Mount Ludwig

May 24, 2020


Jones Lake / Fraser Valley, BC

Mt. Ludwig is rather just a wooded bump in the Fraser Valley but is very visible from the highway for a long stretch between Chilliwack and Hope. The sides facing the highway (west and north) boast some steep and dense west coast rainforest while the other side facing Jones Lake was heavily logged to pretty much within 200 vertical meters from the summit. The east side logging roads appear to be deactivated long time ago and are now very overgrown. The status of this peak had been mysterious because there wasn’t even one single trip report available online, including suggesting it’s pretty much untouched at least in this modern era. I also do not know a single person that had even tried to reach this summit, so for these reasons this peak had been pretty high on my list.

My plan was to utilize one of those logging roads on the east side to access the wooded NE Ridge and then bushwhack 600 vertical meters up this ridge, avoiding the seriously-overgrown upper roads. Though I’d been thinking about Mt. Ludwig for years, the decision to pull the trigger on this past Sunday was a spontaneous one. Alex and I were keen to get out but the weather forecast was not looking very promising. I threw out the idea of Mt. Ludwig and Alex agreed. After a familiar drive down east we made to the Jones Lake FSR at around 8 am, but then the drive up to Jones Lake was a slow crawl due to a million of potholes. Considering the amount of traffic this road receives I was not impressed by the status of it. We also discovered that the spur road (BC Hydro recreational site) was closed and gated at the start. This was not part of the plan but at this point we just had to suck it up and walk the road instead.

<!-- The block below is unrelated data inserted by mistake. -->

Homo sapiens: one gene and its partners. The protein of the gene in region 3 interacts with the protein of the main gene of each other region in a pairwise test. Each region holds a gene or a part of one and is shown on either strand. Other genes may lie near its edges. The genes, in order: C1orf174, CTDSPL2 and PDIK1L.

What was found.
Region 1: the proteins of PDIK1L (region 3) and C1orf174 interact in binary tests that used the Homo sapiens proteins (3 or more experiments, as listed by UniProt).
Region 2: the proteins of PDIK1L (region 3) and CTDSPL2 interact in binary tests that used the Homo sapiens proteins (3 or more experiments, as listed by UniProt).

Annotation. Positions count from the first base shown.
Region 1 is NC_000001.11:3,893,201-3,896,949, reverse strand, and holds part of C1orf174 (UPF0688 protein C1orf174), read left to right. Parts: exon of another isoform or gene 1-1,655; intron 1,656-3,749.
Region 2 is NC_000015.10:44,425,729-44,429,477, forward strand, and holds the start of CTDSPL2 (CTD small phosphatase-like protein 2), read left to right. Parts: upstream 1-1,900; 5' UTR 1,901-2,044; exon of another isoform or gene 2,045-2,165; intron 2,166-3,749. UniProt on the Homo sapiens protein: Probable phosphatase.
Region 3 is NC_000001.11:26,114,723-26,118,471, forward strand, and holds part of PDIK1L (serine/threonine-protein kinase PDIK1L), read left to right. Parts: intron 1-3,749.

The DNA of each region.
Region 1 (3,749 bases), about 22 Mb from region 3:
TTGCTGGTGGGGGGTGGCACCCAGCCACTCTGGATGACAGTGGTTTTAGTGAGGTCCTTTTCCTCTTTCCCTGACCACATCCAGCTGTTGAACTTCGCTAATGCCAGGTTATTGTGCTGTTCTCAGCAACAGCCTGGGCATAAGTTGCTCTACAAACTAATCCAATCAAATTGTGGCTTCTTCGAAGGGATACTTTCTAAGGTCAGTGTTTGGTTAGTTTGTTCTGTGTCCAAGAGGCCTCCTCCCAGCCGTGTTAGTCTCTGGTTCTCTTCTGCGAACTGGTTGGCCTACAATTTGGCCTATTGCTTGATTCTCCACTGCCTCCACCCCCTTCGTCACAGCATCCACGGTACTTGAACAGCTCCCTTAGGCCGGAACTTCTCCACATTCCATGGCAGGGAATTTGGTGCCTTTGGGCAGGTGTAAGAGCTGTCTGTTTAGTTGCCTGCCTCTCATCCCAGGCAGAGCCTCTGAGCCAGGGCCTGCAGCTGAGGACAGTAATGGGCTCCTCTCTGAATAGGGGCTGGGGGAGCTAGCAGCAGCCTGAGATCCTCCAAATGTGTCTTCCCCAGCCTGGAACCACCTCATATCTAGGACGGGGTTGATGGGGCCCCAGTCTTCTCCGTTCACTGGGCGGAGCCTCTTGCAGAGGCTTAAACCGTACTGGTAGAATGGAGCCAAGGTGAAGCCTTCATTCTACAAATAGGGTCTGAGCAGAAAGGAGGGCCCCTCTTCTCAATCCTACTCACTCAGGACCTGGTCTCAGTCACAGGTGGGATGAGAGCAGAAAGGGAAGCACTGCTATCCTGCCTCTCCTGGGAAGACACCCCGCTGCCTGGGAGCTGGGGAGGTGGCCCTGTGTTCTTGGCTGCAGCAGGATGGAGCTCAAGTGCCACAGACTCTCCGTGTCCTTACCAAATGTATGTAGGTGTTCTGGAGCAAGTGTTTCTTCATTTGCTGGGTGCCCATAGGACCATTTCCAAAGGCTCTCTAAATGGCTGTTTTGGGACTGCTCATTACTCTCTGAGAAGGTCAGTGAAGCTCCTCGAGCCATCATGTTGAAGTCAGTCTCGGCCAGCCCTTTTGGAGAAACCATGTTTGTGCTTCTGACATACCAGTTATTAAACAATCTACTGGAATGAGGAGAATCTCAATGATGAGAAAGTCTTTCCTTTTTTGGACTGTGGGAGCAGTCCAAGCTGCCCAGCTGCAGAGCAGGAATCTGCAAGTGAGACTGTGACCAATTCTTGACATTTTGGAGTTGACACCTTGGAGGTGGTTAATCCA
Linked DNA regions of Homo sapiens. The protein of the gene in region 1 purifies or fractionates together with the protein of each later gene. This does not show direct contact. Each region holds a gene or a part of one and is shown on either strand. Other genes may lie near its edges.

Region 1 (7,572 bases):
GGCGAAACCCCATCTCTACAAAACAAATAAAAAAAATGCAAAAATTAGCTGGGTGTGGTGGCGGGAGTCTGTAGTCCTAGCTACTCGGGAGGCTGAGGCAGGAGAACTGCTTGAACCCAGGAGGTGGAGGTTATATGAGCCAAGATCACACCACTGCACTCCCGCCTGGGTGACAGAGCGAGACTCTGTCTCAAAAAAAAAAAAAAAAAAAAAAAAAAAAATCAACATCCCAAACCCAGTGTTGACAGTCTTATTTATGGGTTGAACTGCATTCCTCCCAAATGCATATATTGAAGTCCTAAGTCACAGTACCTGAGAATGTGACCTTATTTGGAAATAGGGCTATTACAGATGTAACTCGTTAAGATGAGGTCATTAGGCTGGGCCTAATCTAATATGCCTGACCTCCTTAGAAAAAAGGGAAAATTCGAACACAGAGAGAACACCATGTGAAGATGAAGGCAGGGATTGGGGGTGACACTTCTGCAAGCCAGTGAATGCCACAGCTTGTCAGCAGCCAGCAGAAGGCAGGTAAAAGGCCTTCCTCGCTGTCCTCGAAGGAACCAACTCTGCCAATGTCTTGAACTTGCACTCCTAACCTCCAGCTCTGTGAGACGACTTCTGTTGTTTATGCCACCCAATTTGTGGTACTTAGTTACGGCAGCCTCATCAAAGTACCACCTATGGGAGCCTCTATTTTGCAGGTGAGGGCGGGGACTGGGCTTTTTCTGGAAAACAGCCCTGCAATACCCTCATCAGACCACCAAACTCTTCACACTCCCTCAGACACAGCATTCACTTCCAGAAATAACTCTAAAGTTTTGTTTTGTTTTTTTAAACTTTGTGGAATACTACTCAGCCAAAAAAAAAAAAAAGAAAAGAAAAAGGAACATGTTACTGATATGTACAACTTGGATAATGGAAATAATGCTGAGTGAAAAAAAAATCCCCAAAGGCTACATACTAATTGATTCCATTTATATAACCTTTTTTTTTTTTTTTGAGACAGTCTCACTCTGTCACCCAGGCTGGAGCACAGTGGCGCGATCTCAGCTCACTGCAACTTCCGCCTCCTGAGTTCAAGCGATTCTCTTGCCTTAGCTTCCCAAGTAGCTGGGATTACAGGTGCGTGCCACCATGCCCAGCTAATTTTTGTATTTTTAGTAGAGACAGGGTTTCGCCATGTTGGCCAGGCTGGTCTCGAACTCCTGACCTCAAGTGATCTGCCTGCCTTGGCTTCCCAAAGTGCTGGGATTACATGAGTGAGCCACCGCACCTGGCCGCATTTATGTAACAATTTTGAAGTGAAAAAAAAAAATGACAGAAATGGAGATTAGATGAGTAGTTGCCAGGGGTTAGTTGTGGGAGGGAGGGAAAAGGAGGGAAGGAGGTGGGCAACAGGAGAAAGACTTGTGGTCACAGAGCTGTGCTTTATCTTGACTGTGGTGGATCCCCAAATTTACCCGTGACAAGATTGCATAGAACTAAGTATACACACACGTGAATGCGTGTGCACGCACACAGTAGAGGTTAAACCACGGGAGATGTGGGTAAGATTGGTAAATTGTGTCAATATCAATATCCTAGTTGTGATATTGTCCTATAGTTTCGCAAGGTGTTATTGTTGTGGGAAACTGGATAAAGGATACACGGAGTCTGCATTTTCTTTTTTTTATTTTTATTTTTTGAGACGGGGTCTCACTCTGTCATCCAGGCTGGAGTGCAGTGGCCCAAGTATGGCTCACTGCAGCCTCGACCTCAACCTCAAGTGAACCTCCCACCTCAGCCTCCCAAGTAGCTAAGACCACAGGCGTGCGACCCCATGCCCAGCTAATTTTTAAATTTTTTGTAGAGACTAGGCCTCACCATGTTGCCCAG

Mt. Ludwig from Jones Lake. GPX DL

We parked in front of the gate and easily walked down to the shore of Jones Lake. There were zillions of closure signs all over the place. We continued walking the road navigating a maze of intersections and found out that the road had another gate not far up from the recreational site. The farther gate had some clear languages of “no motorized access” that even parking in front of that gate was prohibited. This meant we only had to walk half an hour’s extra distance each way, which was then not bad at all. Furthermore, the closed road was pulled the washed-out in less than a kilometer from the gate near a creek crossing so that further meant we didn’t lose much. Beyond the wash-out the road was in a generally good shape for walking but did have a couple annoying stretches of dead-falls plus one annoying creek crossing that required me to take my shoes off. Near the bottom of the NE Ridge we took the higher spur road on the left and walked easily to the end where a massive cut-block laid ahead.

Walking down the gated road towards the north shore of Jones Lake

This is the north shore of Jones Lake looking towards Four Brothers

Jones Lake and the partially-visible Cheam Range peaks

There’s another gate. This one looked like permanent rather than for COVID

Not far beyond this second gate the road was washed out

This is the first messed-up section

There’s a stretch of stick hopping somewhere here

For the most part the road was in a good shape for walking

Me trying to au-cheval across the creek… Photo by Alex R.

Alex rock-hopping across the creek.

Taking the steeper spur near the end of the road walking